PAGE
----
A Stone That Was Worshipped by Ancient Romans but Is Worth Nothing Today
This stone is a symbol of aristocracy and impeccable taste. A hundred years ago or so, people were risking their lives to get their hands on it. As a result, mineral-bearing marine animals were almost driven into extinction.
Pearls were considered the most precious stone of ancient times. In the days of the Roman Empire, a pair of pearls could be bought for 53 tons of silver, which corresponds to approximately US $9 million at the current rate. Neither did the situation differ in the Renaissance: back then only royals or court nobles could afford a jewel with pearls. The fact that the stone did not need to be pre-processed - cut, polished or refined - much likely had favoured its popularity at the time, for pearls look amazing the way they are.
A change occurred after Christopher Columbus had discovered America. Then pearls were started to be shipped to Europe in large quantities, and pretty soon a previously luxury stone turned into an easily accessible mineral. However, at one point, pearls became an object of interest once again. It was caused by a drastic decrease in oysters when some species even ceased to exist altogether because of the massive extermination. An outcome was not that surprising if taking into account that up to 10,000 oysters could have been opened, yet a single ideally-shaped pearl would have been fetched.
A revolution in the pearl market took place at the beginning of the XX century when a Japanese entrepreneur, Kōkichi Mikimoto, invented a solution allowing culturing pearls inside oysters. According to the legend, a young man from a poor family once visited a jewellery store since he wanted to buy a jewel for his wife. A pearl rope’s price was to Mikimoto’s surprise so high, he got shocked. Hence he came up with an idea of cultivating pearls.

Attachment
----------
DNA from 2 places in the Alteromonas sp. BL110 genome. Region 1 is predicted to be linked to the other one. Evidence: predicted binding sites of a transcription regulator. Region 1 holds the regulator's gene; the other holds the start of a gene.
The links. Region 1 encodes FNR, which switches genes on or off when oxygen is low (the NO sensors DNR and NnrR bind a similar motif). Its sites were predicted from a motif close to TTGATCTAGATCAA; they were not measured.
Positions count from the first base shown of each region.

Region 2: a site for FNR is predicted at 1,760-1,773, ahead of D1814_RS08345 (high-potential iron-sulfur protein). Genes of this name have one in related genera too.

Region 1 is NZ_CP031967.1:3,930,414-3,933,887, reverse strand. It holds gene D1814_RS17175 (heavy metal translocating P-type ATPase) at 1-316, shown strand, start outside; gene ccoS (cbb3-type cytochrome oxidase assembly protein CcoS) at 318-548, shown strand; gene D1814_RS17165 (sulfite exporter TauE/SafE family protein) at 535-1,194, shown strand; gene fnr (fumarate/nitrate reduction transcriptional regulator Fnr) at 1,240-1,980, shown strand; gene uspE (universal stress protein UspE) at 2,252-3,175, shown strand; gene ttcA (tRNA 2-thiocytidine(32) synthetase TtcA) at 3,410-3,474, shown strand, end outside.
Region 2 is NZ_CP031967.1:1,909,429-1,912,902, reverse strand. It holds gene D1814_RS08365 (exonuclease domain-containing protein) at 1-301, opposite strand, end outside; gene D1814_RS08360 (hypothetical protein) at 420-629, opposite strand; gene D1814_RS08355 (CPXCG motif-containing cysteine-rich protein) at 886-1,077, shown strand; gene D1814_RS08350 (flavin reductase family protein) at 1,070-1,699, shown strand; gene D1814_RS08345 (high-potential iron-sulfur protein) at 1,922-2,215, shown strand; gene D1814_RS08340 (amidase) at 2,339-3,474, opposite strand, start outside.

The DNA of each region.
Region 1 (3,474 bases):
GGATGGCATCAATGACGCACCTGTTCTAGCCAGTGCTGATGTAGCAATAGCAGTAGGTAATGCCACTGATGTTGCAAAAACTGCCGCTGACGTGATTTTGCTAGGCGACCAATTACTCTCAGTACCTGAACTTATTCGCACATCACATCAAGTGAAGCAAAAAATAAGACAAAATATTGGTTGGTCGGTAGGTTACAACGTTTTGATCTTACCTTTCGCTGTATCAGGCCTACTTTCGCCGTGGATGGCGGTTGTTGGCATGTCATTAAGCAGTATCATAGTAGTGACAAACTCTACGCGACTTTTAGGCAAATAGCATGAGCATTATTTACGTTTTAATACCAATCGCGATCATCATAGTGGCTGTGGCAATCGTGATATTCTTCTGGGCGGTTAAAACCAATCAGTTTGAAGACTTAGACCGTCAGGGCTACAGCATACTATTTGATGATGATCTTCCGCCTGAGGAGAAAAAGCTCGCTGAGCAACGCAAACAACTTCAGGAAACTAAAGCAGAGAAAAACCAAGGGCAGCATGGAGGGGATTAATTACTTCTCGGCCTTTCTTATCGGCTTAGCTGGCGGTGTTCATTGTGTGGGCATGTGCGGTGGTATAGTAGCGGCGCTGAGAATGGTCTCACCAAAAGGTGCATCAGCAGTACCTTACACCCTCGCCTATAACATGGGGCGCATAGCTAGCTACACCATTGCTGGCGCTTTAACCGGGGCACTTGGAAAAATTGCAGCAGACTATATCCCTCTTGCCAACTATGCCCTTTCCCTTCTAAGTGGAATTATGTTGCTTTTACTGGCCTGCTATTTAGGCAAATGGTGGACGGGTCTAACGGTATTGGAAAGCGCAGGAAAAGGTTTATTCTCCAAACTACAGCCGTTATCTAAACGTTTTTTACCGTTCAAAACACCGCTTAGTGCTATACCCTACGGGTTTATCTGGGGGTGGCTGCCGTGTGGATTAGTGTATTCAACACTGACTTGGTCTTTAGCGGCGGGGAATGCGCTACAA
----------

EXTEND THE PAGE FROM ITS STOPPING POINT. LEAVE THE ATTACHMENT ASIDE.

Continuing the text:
The method was as follows: an oyster was seeded with a small amount of nacre that acted as an irritant, thus provoking the mollusc to produce the material. It took as long as five years for Mikimoto to culture his first pearl and twenty years more to gain success. Nowadays, the Japanese’s name is closely linked to the mineral in question, but what is more important the problem of preserving natural resources - yet without stopping the production of pearls - was solved. Natural pearls were banned from extracting, with cultured pearls completely taking over the jewellery market.
Artificial pearls are mainly used in jewellery, despite that they are causing a lot of troubles to jewellers. The challenge arises from the uniqueness of pearls. Every single one differs from the others, and finding two alike is nearly an impossible task.
Jewel items made of natural pearls are, in turn, impossible to be found in shops. They are kept in private collections and, if auctioned, they are insanely expensive.